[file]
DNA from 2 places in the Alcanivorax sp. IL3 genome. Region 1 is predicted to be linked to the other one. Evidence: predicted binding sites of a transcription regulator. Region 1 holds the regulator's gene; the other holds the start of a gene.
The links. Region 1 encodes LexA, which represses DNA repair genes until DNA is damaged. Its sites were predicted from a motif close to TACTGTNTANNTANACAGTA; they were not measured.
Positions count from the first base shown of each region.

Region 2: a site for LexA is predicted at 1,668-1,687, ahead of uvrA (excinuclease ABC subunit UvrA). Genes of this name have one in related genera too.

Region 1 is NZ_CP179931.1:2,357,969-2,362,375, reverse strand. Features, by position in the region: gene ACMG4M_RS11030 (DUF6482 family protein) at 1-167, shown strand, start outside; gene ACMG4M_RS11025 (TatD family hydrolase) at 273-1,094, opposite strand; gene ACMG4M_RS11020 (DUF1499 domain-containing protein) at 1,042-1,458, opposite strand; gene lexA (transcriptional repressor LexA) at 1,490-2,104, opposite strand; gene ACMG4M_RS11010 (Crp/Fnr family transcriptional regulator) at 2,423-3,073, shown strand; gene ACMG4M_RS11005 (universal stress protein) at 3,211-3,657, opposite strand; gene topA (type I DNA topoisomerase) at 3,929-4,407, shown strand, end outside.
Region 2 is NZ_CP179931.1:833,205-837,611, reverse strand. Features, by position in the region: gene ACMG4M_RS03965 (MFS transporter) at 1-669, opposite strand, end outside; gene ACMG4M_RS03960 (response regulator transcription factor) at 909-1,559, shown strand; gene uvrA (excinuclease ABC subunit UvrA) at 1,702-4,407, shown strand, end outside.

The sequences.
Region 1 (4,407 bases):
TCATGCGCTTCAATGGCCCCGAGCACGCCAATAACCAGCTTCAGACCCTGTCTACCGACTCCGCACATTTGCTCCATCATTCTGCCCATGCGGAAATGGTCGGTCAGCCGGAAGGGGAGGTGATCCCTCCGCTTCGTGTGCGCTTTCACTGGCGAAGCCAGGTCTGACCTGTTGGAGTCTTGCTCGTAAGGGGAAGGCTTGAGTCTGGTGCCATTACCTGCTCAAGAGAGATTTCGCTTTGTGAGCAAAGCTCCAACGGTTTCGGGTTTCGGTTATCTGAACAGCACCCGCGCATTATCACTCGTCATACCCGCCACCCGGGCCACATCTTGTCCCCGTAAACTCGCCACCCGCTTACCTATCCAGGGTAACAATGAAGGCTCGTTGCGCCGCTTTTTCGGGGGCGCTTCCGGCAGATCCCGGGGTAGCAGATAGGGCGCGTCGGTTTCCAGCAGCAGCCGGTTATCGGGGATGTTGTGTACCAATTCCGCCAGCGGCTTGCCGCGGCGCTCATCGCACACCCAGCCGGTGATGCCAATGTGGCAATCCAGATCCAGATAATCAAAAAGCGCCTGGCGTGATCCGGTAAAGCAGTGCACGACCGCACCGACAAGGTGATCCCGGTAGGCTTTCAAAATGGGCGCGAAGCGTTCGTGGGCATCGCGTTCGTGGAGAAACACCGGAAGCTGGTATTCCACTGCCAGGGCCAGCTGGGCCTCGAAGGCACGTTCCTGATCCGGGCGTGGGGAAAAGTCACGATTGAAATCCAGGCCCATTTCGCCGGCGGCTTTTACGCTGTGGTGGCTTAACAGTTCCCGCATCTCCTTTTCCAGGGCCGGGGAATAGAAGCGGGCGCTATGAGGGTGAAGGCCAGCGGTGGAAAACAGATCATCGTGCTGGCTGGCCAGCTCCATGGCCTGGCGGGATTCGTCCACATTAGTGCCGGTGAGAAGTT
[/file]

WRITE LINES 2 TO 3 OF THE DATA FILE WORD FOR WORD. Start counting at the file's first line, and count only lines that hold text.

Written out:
The links. Region 1 encodes LexA, which represses DNA repair genes until DNA is damaged. Its sites were predicted from a motif close to TACTGTNTANNTANACAGTA; they were not measured.
Positions count from the first base shown of each region.